One of the best books on the tao that I've ever come across. It not only includes the text of the tao te ching, but also explains the language and symbolism from the time and region that it was written. This is different than other books that simply describe what lessons should be learned by people today or perhaps how there is a 'new translation' that makes the passages mean different things. Ultimately, the tao te ching is up to the reader to assess and glean from it what they will rather than be spoon-fed answers, for it is a journey to be taken within yourself. This book serves to explain the history, and perhaps the reasons behind the meanings of the words within the tao.
Nilador
This book is phenomenal I got it for a class and I find myself reading it constantly. Get it it's awesome.
Thorgaginn
I actually just finished an East Asian Religions course taught by the author, which was amazingly insightful and simply a joy to attend. LaFargue knows his stuff!!
Vetibert
Michael LaFargue says the Tao Te Ching is the former even though it's often treated as the latter.

According to LaFargue (my paraphrase), there are two ways to read the Tao Te Ching, just as there are two ways to read any text.

The first -- the one taken by any number of readers of Lao-Tzu, including some "translators" whom LaFargue doesn't name and I won't either -- is to point your face at it and sort of see how it makes you, like, _feel_, you know?

The second, and the one LaFargue favors, is to place the text in the context for which it was written and try to understand what its writer or speaker would have intended by it.

This is the approach LaFargue uses in order to produce his excellent (and thoroughly annotated and cross-referenced) translation of the Tao Te Ching. He also, in an extremely helpful essay on hermeneutics, discusses this approach at length and explains the context in which he believes the text to have been written.

I won't try to discuss every topic he covers, but one extremely helpful point is his identification of much of the text as what he calls "compensatory wisdom." On his view, some of the Tao Te Ching's pithy sayings are intended not as metaphysical speculation but only as counters to contrary human tendencies. (When we say that "a watched pot never boils," we surely do not mean that if you sit there and watch a pot, it will literally _never_ boil. We are merely warning against a common tendency to rush things that can't be rushed.)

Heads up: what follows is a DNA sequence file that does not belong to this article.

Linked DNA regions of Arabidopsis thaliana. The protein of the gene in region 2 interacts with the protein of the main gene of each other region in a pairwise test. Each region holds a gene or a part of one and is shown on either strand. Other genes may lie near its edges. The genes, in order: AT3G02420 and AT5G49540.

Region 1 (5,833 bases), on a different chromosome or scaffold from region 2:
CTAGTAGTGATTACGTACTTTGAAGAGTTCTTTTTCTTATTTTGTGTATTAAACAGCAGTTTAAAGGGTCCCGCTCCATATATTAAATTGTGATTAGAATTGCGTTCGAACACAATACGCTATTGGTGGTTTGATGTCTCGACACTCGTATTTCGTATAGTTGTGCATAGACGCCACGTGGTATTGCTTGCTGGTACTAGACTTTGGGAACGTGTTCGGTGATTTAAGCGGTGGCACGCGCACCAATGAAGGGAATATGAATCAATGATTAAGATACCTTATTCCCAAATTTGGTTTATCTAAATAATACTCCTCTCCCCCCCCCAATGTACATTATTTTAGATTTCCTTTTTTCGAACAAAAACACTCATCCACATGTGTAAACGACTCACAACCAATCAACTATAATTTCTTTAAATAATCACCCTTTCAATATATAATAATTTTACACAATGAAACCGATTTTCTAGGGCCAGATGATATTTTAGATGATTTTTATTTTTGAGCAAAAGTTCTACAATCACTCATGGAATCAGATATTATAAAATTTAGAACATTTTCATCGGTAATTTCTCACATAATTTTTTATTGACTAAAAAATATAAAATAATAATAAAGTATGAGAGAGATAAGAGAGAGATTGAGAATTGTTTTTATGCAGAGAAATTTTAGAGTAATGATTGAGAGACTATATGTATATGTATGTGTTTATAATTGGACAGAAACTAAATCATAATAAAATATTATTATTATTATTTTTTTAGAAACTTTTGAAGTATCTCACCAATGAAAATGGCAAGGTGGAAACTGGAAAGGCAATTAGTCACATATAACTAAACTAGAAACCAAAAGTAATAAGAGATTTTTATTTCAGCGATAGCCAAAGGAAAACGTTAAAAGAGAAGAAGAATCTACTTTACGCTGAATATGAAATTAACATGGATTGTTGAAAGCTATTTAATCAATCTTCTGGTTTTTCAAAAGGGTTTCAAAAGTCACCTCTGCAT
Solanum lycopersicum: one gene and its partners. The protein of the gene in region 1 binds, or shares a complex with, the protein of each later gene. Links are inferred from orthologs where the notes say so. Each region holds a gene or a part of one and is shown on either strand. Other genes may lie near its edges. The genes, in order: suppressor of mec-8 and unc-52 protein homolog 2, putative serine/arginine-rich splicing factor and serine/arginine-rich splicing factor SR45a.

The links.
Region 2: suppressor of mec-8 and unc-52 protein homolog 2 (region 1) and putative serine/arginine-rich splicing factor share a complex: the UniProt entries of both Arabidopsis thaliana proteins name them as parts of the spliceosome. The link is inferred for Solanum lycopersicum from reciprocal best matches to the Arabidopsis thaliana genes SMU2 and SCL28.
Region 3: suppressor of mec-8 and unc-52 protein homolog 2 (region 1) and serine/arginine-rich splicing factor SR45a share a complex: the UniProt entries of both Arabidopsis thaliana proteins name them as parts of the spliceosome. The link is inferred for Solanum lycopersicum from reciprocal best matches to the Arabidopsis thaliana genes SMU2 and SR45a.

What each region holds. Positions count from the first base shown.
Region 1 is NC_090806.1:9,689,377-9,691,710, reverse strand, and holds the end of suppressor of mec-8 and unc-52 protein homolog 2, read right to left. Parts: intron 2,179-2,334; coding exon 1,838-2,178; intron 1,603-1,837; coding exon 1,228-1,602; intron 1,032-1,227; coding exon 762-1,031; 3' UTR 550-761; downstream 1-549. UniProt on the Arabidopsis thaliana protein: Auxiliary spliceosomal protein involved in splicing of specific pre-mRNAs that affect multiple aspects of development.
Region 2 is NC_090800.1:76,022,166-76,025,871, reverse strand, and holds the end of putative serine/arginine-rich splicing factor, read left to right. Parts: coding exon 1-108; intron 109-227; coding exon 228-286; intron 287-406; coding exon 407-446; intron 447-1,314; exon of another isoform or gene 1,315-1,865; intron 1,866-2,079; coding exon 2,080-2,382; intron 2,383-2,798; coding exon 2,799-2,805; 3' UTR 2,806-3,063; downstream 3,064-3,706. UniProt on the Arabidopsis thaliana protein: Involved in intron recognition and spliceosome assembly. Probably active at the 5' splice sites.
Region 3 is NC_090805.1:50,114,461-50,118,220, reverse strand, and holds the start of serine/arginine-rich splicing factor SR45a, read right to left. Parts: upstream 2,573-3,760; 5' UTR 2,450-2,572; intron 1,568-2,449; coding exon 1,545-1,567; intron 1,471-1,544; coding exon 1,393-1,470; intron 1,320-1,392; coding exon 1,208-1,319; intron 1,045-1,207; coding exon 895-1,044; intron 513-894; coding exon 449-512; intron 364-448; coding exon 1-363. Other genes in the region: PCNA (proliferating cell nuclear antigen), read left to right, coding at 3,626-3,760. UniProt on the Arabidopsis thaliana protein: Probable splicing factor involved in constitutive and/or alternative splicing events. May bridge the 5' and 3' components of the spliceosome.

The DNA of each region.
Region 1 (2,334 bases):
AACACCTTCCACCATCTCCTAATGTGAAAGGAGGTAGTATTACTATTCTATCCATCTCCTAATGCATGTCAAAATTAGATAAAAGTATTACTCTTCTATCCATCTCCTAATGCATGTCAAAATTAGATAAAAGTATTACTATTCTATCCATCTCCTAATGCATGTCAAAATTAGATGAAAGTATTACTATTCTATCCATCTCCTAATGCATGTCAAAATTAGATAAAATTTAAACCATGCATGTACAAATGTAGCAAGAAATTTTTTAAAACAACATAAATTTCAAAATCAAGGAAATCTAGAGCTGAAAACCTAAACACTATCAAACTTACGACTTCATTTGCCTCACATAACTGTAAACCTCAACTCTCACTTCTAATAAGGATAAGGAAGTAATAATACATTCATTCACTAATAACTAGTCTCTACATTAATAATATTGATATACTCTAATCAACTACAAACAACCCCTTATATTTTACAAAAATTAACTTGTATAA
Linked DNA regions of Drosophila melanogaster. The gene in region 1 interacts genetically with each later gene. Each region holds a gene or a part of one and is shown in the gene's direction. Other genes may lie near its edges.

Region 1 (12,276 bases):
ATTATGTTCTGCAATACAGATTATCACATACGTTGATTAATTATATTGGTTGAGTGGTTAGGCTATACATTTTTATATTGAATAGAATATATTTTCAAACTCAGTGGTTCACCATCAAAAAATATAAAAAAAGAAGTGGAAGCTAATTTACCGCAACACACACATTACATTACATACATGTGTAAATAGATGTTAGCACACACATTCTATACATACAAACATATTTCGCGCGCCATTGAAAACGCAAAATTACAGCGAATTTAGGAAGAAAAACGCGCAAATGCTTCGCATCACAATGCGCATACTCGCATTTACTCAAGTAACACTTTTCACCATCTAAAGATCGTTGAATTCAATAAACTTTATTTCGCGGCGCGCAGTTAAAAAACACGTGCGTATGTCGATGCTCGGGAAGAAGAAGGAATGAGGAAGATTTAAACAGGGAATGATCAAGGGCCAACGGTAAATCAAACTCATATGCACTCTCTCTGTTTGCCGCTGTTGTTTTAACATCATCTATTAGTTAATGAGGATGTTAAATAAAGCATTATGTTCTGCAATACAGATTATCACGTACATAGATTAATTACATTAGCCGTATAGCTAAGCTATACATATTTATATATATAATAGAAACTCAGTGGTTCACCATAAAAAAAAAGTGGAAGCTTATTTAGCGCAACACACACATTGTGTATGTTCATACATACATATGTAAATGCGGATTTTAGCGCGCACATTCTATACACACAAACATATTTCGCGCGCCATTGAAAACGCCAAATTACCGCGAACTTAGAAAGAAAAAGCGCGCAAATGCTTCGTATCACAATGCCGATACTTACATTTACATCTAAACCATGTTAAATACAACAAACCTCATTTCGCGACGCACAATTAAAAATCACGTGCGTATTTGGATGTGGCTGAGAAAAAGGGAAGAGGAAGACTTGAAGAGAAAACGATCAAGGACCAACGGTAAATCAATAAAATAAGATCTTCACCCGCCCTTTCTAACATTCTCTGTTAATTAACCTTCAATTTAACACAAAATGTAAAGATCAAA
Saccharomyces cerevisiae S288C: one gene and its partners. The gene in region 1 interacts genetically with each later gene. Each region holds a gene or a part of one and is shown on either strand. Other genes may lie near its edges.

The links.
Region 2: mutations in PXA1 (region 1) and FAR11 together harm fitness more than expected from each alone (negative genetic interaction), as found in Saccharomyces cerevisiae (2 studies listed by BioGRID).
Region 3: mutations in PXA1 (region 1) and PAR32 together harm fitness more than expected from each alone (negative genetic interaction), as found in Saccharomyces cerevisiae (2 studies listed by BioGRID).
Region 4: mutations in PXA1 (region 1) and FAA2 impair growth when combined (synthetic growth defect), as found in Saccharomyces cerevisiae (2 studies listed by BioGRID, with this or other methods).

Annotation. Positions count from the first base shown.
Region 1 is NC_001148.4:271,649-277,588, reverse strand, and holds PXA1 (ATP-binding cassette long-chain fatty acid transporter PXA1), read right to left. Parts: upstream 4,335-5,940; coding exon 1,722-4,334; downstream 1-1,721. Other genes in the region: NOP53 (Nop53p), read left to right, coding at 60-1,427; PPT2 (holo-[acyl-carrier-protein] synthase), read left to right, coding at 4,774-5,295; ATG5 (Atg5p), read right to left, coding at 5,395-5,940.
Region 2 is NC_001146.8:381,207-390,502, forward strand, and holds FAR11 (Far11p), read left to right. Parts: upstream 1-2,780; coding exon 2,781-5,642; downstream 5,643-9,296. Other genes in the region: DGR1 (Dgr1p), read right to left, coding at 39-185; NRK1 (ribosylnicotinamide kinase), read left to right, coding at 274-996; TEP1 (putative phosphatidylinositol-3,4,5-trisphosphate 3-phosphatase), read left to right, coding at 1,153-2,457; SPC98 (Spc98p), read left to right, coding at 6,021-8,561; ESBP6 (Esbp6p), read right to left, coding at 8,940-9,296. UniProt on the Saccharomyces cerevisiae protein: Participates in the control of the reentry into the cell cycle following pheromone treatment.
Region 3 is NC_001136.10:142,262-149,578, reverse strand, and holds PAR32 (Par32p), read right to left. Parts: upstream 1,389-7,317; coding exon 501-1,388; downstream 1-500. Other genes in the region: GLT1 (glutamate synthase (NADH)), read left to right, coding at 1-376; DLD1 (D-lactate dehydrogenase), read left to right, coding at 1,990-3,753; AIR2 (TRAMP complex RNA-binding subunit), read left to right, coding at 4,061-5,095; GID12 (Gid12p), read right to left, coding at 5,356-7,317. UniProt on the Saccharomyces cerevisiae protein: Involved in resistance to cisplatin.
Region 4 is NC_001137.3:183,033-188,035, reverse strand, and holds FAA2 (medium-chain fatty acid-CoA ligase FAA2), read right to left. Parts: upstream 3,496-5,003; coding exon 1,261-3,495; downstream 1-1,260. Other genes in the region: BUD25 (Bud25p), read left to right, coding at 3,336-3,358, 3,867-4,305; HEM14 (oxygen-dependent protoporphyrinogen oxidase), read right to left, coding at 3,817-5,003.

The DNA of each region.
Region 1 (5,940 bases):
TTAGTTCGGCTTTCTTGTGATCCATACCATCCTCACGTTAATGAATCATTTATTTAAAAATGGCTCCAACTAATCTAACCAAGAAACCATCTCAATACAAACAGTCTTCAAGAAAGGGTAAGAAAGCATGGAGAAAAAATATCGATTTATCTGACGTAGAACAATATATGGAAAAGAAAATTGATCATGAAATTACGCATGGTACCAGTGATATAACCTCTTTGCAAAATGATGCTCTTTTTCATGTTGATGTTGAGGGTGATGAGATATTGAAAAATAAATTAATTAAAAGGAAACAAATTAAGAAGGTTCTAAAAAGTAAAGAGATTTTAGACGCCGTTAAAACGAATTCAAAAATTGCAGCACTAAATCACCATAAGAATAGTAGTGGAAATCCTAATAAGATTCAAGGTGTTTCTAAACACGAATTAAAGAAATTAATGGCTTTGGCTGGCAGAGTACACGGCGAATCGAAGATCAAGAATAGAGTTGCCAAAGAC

This seems to me to be right on the money, and indeed to be pretty widely applicable to Oriental religious literature including the Bible. It is the right way, for example, to read the book of Proverbs, and some of Jesus's sayings from the Christian New Testament as well.

LaFargue's volume, then, may be of interest both to readers of Lao-Tzu and to readers of the Jewish and Christian Bibles. In discussions of "biblical inerrancy" and such, it is too often forgotten that the Bible is ancient Near Eastern literature and therefore not written to modern Western European standards. Inerrantists and religious "liberals" alike could surely profit from greater appreciation of this point; many apparent contradictions just disappear (and so do some theological creeds) once we understand that the text isn't _always_ offering us metaphysical principles.

In any event, widespread reading of LaFargue's book might spare us another spate of ill-considered screeds on "the Tao of" this, that, and the other thing. What a relief that would be.
Winawel
The three way comparison format (english translation, cultural translation, and reasoning for translation based on historical and linguistic fact) and the dry, reserved language give this book the cut to access unique tumblers in the most difficult of locks. LeFargue and his students (he mentions them adding their understanding) paint meaning and understanding like a watercolor, with each layer's contribution plainly visible, rather than the masking qualities of psuedo-scientists' day-glo acrylic or the holistic turtles' enamel pastels. Triangulating one's own understanding from a single source is an unusual treat. For a rational and restrained mind the fit is magic and the bolt of suspicion is thrown back (or a rough slide for some). All the same its the only book in its genre I've been able to wholly admire.